Voices of WRJ: Tzav

In this week’s Parsha Tzav, the Ko-ha-neem, the High Priests, are given detailed instructions on how to offer sacrifices right down to what they should wear. Of course, sacrifices are not part of our Jewish practice today, but I do see some of these important lessons and principles demonstrated within WRJ and our sisterhoods in many things we do.

As I studied this portion, some important themes like preparation, leadership, instruction and connection came to mind. In our women’s groups we understand the importance of preparation. Whether planning a worship service, social action project or fundraising event, we make sure all details have been attended to. Our goal is for everyone who attends and participates to feel the “kavanah,” the warm intention of the heart from all who created the event. 

And while each new leader will bring her own personal spirit and enthusiasm to the position, she will need to rely on the detailed instruction and wisdom of those who came before her.  Passing on the vital skills of preparation, organization and communication is how we maintain the fabric of our sisterhoods and provide the continuity that our members come to rely on.

WRJ understands the importance of leadership development. Nurturing new leaders is how we ensure a strong future for sisterhoods and Reform Judaism. I will always be grateful to WRJ for providing me with the training and education I needed to become a successful leader within my sisterhood and community.     

I encourage all women to take advantage of the many resources available through WRJ and your local District including:

I hope you will plan to attend the Virtual Fried Women’s Conference 2020. This gathering will provide you with a meaningful experience to learn and worship with your WRJ sisters from all over the world.  Hundreds of attendees will tune in together to hone their leadership skills and deepen connections with other women, receive tools for intergenerational programming, and learn more about WRJ's advocacy work. Participants will leave feeling empowered and rejuvenated, and with the support of the WRJ community, be better prepared to guide their own women’s groups and serve as leaders in their communities.

One thing I found most interesting in this portion was the emphasis on keeping the fire going.  

In Leviticus 6:6 we read… “A perpetual fire shall be kept burning on the Altar, not to go out.”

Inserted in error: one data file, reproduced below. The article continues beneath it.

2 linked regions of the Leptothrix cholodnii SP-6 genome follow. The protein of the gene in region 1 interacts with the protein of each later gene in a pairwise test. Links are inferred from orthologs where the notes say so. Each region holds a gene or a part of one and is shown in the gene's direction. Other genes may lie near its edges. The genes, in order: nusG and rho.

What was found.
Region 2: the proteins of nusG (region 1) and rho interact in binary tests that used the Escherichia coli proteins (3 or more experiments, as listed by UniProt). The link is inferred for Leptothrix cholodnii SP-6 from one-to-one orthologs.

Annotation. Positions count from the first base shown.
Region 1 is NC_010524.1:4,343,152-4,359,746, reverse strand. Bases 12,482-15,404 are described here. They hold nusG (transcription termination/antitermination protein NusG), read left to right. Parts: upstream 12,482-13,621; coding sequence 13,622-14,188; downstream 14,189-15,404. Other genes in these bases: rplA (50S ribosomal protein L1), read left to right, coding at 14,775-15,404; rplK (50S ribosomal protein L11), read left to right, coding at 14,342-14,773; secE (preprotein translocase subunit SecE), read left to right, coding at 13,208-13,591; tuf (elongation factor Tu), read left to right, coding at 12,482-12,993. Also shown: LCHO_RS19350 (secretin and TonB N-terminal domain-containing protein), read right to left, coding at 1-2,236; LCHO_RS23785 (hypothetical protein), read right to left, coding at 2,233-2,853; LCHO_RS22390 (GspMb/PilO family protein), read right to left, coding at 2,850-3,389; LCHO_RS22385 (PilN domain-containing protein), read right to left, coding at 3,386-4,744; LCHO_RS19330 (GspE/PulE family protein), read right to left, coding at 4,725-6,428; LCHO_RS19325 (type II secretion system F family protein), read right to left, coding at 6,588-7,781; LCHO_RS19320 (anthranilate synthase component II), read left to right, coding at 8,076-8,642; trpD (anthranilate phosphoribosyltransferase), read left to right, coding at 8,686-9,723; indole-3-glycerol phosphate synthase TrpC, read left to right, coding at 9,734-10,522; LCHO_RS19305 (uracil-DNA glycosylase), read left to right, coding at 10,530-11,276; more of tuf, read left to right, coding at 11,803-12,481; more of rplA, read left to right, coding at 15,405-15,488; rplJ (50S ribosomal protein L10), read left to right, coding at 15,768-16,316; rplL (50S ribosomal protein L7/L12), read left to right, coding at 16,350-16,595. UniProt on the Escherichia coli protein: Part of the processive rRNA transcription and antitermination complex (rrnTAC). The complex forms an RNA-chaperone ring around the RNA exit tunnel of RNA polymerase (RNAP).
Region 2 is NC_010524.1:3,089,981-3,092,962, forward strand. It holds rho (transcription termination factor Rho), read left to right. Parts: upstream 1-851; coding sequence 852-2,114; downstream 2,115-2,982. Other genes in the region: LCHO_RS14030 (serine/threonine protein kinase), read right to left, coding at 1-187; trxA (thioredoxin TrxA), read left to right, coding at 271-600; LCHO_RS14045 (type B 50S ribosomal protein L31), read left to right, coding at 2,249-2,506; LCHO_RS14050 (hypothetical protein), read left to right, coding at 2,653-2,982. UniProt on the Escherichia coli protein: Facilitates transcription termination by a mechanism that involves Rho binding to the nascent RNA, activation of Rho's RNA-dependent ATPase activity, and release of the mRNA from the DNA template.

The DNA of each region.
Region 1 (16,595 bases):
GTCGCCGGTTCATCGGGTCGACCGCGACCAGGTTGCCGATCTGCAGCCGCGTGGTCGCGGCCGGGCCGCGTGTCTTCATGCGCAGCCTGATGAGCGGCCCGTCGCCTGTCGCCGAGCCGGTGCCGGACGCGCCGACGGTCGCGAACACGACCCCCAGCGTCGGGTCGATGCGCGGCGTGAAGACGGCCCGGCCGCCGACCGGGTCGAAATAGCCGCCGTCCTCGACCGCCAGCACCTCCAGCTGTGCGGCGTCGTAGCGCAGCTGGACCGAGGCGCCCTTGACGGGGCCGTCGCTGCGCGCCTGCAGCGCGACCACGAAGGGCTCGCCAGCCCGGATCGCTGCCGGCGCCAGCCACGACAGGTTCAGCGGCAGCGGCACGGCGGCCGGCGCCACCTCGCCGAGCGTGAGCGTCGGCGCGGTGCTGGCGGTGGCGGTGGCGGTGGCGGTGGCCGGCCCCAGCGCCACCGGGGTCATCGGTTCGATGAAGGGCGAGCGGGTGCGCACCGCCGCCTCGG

The act of keeping this fire burning is sacred and holy. Our involvement with sisterhood and WRJ gives us the opportunity to keep the fire burning in so many ways. We do this through our service to the congregation, our community, our youth, through social action initiatives and engaging in Tikkun Olam. 

We lead by example by working hard to understand, to learn, to listen and to be there for one another. We speak out for social justice and stand up for those in need, even when that stand may be difficult. And we come together in spirit, celebrating our diversity to be a blessing for those in need.

We connect in various ways, in good times, in bad times, through events and through shared values. As sisters we learn, we laugh, we celebrate, and we cry together. When we come together in sisterhood our fire truly creates a better world and future for everyone. 

Women of Reform Judaism joins sisters with sisters, brings strength in numbers and combines our efforts to make a global impact.   Through my involvement with WRJ I now have friends all over the North America. These relationships and connections are the true blessing of Sisterhood and Women of Reform Judaism.  

So, what about what the High Priests wore? Apparently, the woman’s job of making sure our families are properly dressed goes back to ancient times. 

Biblical evidence shows that women excelled in weaving, spinning and sewing. As it turns out, the fabrics that the “skilled women” wove for the Tabernacle (according to Exodus 35:25) were nearly identical to the material specified for the Priestly garments. So, although women are not mentioned in this parshah, it makes sense to assume that women held the important role of making those special vestments, weaving their way into our traditions and history.

Just as the fire on the Altar must not go out, so too must the fire within each of us remain burning. May each of us continue to weave our unique threads into the beautiful shawl of Judaism, enriching our congregations and communities for years to come. Kein yehi ratzon.


Susan Singer is a member of the WRJ Board of Directors and serves as Chair of the Audit and Finance Committee. She is the WRJ Central District West Michigan Area Director and Immediate Past President of Temple Israel Sisterhood, West Bloomfield, MI 

Published: 4/03/2020

Categories: Voices of WRJ